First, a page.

Mom Of Wild Things | 8 Days of Christmas Guest Bloggers 2017: Natalie @livingbythepagewithnatalie
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8 Days of Christmas Guest Bloggers 2017: Natalie @livingbythepagewithnatalie

8 Days of Christmas Guest Bloggers 2017: Natalie @livingbythepagewithnatalie

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The book community on Instagram, #Bookstagram, is both small and wonderful. I have loved following Natalie on Instagram and I’m excited to have her guest blog here today! Be sure to check out Natlie’s Instagram.

As so many do, we started an Advent Book Countdown several years ago for our crew as part of a family tradition to savor our Christmas picture books throughout the season.

I will never forget being knee-deep in baby and toddler mode, but insisting to my sleep-deprived parter in crime, my husband, that we just had to wrap 25 books right after Thanksgiving to be ready to display them for Advent.

Let’s just say that it took an extra cup of eggnog or two that year to muster up the energy to wrap. I always have visions of matching brown wrapping paper with red strings and cute tags…but more often than not it sneaks up on me…and I find myself surrounded by mismatched wrapping paper from last year and scrambling to tape on random numerical tags. Ah, tis the spirit, right?

But as most things with the Advent season, I find that my children care more about my heart itself, not the paper it’s wrapped up in. They don’t want my frazzled self to show up, the one that has Pinterest visions dancing in her head of matching jammies with the hot cocoa bar positioned perfectly in the background. Please don’t get me wrong, if you can pull this all off, easily and without stress, I tip my hot cocoa mug to you. I am finding that my kids just want their mom…the one who is relaxed, mug of cocoa (or coffee) in hand, ready for them on the sofa with a book, or four or five, in hand. Twinkly lights in the background a must. All the better to hide that mismatched wrapping paper, right? Wink.

Honestly, this is one tradition that we’ve kept. We’ve experimented with others here and there but have found the paradigm to what keeps Advent sacred (and sane) to us:
1) Less is more
2) Prepare Him room
3) Be the gift

Any invitations that pop up (which happen more often now given that the kids are active in their school, church, community, etc) are considered as a family, they just need to fit into that slot. Is this costing/taxing us more than necessary? Financially or emotionally? And does this allow more room for Christ, or less? It’s not to say that we don’t visit Santa, set out cookies, etc but it just means that we try to keep our focus on Him, our gifts on others and our schedules open yet protected for lots of simmering soup nights, family devotionals by the fire, cookie baking and of course, picture book opening.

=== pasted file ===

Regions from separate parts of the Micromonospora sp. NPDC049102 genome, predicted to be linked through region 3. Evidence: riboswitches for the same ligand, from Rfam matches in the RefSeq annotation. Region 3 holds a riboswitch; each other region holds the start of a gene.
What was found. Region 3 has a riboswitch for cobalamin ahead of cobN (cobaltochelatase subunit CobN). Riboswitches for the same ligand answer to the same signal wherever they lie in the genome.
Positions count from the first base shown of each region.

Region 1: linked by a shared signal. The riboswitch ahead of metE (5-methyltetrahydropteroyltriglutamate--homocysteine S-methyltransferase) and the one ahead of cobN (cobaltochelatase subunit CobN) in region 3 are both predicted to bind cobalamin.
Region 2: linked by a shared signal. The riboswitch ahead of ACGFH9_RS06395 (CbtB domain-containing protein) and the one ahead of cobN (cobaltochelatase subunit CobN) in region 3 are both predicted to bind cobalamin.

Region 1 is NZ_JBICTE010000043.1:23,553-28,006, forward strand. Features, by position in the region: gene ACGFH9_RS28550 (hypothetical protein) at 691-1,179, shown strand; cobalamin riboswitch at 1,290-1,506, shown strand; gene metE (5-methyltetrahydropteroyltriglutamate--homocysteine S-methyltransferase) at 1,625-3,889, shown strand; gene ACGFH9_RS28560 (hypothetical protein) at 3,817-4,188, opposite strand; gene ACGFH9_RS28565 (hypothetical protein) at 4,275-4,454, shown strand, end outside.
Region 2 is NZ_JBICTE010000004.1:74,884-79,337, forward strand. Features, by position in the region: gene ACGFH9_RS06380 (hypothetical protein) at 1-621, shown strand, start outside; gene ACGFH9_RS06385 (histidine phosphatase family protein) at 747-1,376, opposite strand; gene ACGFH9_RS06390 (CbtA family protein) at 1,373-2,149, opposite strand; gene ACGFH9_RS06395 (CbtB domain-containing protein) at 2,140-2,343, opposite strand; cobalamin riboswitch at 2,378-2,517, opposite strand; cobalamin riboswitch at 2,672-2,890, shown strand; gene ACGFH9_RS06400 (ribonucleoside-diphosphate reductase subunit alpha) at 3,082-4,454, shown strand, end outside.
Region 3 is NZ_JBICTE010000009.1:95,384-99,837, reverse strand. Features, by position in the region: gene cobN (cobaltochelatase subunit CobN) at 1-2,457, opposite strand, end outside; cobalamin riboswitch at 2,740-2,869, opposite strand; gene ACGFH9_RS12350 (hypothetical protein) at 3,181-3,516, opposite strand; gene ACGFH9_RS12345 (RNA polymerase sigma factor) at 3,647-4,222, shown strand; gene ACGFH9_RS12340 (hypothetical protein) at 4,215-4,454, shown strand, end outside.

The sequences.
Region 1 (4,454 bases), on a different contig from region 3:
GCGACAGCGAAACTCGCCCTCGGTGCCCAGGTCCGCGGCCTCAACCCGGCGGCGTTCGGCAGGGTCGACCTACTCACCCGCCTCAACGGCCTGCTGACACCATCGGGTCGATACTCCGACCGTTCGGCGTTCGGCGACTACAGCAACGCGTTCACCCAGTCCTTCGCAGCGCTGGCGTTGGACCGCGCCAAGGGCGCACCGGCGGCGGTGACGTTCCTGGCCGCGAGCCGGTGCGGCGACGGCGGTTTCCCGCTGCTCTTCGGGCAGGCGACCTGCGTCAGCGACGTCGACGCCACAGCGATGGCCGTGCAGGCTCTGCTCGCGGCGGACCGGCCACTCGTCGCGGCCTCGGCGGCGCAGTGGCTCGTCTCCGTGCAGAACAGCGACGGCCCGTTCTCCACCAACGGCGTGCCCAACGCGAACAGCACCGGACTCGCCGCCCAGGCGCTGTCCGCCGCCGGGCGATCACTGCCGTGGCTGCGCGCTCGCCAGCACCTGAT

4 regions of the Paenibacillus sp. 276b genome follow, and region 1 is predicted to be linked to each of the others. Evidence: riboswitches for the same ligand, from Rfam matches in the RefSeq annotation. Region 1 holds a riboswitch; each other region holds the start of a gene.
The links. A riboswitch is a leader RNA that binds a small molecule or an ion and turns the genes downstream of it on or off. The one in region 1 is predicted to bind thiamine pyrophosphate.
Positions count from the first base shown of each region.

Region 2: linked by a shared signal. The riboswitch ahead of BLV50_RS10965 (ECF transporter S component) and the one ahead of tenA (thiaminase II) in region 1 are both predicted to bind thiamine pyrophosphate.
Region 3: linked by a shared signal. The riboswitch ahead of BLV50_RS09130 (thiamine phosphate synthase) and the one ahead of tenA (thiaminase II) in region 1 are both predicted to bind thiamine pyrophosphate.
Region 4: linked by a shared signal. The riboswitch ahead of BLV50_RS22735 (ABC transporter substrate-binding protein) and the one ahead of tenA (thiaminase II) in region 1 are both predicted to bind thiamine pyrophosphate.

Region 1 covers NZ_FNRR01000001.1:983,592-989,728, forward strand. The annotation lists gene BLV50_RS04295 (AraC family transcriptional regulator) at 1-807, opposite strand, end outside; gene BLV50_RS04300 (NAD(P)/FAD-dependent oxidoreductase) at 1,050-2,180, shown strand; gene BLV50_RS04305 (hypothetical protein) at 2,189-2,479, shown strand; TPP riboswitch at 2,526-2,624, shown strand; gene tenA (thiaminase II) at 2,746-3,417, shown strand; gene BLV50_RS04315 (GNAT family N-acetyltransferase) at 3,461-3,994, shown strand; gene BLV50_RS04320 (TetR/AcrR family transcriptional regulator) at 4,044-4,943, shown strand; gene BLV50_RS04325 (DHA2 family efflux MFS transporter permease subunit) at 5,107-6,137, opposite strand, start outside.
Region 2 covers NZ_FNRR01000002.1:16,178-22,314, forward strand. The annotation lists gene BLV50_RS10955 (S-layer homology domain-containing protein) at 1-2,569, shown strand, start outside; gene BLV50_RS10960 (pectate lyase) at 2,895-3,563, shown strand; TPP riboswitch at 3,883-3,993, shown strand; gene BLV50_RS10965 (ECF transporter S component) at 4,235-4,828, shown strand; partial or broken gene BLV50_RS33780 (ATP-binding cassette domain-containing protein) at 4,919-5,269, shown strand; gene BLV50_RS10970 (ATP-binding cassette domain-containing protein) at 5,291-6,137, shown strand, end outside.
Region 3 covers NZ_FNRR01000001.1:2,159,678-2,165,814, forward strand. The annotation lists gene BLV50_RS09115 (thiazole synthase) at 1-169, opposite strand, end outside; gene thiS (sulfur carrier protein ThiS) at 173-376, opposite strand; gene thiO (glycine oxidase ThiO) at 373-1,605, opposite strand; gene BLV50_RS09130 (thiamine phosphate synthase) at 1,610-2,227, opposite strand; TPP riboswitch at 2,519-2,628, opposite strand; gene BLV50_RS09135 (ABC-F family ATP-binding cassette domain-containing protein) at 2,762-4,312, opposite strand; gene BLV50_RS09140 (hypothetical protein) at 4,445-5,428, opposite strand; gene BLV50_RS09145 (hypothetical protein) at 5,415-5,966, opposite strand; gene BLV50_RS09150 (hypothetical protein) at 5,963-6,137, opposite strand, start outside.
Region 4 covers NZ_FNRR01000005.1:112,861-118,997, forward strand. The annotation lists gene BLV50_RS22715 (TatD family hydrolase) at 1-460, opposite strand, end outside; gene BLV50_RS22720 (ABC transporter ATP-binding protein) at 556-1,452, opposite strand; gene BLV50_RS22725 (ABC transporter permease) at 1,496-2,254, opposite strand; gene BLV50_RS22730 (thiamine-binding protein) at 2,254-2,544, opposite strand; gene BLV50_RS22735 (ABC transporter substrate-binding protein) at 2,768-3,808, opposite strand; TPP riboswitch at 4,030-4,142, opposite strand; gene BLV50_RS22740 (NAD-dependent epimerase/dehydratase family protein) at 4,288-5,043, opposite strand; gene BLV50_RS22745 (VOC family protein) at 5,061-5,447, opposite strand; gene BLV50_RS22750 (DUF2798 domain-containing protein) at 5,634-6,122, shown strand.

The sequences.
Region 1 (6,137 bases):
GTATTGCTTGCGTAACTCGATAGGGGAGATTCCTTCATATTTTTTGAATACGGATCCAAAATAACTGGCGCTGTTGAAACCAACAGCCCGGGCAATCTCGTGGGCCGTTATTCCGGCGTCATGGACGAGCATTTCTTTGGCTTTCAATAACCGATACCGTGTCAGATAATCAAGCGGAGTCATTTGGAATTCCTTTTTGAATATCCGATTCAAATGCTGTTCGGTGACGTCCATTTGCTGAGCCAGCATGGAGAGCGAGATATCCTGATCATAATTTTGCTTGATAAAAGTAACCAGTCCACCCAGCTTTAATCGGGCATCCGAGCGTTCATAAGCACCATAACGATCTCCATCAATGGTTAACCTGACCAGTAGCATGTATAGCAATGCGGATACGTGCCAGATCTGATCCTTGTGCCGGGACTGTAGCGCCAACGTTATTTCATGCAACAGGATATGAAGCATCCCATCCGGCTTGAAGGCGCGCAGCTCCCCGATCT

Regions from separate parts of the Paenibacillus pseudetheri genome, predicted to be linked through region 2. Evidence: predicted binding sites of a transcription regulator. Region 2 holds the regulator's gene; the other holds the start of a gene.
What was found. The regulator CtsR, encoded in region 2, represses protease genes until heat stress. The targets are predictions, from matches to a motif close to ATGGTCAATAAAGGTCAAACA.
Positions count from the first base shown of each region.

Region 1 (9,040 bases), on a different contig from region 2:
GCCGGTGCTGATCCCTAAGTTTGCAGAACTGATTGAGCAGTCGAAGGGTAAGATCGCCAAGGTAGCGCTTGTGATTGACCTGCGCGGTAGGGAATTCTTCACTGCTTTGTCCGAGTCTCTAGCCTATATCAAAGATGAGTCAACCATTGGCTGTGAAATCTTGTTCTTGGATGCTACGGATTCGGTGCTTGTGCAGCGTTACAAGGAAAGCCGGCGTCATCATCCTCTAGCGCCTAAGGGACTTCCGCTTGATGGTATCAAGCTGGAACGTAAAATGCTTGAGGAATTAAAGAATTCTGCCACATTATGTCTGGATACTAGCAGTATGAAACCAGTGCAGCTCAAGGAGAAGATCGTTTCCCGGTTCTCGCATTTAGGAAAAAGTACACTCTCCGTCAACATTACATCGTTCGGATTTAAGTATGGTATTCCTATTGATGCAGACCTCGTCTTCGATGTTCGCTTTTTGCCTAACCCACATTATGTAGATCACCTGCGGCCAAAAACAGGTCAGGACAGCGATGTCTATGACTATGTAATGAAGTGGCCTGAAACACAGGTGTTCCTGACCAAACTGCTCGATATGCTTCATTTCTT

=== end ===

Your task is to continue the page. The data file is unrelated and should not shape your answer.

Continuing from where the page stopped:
When the kids were very young (i.e.: 3 under 4), many of the picture books were short and sweet, think along the lines of Duck and Goose It’s Time for Christmas. As the kids have gotten older, our Advent booklist has changed as well…they don’t all have to be nativity-focused, but ones whose themes include generosity, serving others, and belief in something bigger than ourselves. Since I still have a 3 year old at home, picture books where Curious George and Olivia and Pete the Cat do Christmas still reign, but we’ve made room for others: Annika’s Secret Wish, Apple Tree Christmas, The Little Fir Tree and a Certain Small Shepherd are some of our new favorites. But one that has stayed steadfast through the years is Sally Lloyd Jones’ Song of the Stars.

Song of the Stars is, at it’s essence, a nativity read aloud, but Sally Lloyd Jones does such a wonderful job of expanding the stage of Christ’s birth to include not only the stable, but the depths of the oceans to the meadows and prairies. I love the move from the macro view , the big picture, to the microscopic view of the little shed, the manger, which ends with: “Heaven’s son, sleeping under the stars that He had made”. Song of the Stars not the typical Christmas story, it’s one that beautifully depicts quiet, yet eager and joyful, anticipation of an ancient promise that is being fulfilled. The ‘speckled-egg’ type illustrations by Alison Jay add to the ethereal ambience of the Song of the Stars‘ poetic beauty. Song of the Stars was published in 2011, months after my 2nd son was born and I bought it that year as a gift to him. It’s an unique one in that it has crossed from baby/toddler book (it reads a bit like a lilting lullaby so even kids younger than 4 can enjoy it) to older child picture book status. I imagine Song of the Stars is one that will stay in our Advent Book countdown for years to come. May your Christmas be merry, bright and full of books!


IG: @livingbythepagewithnatalie
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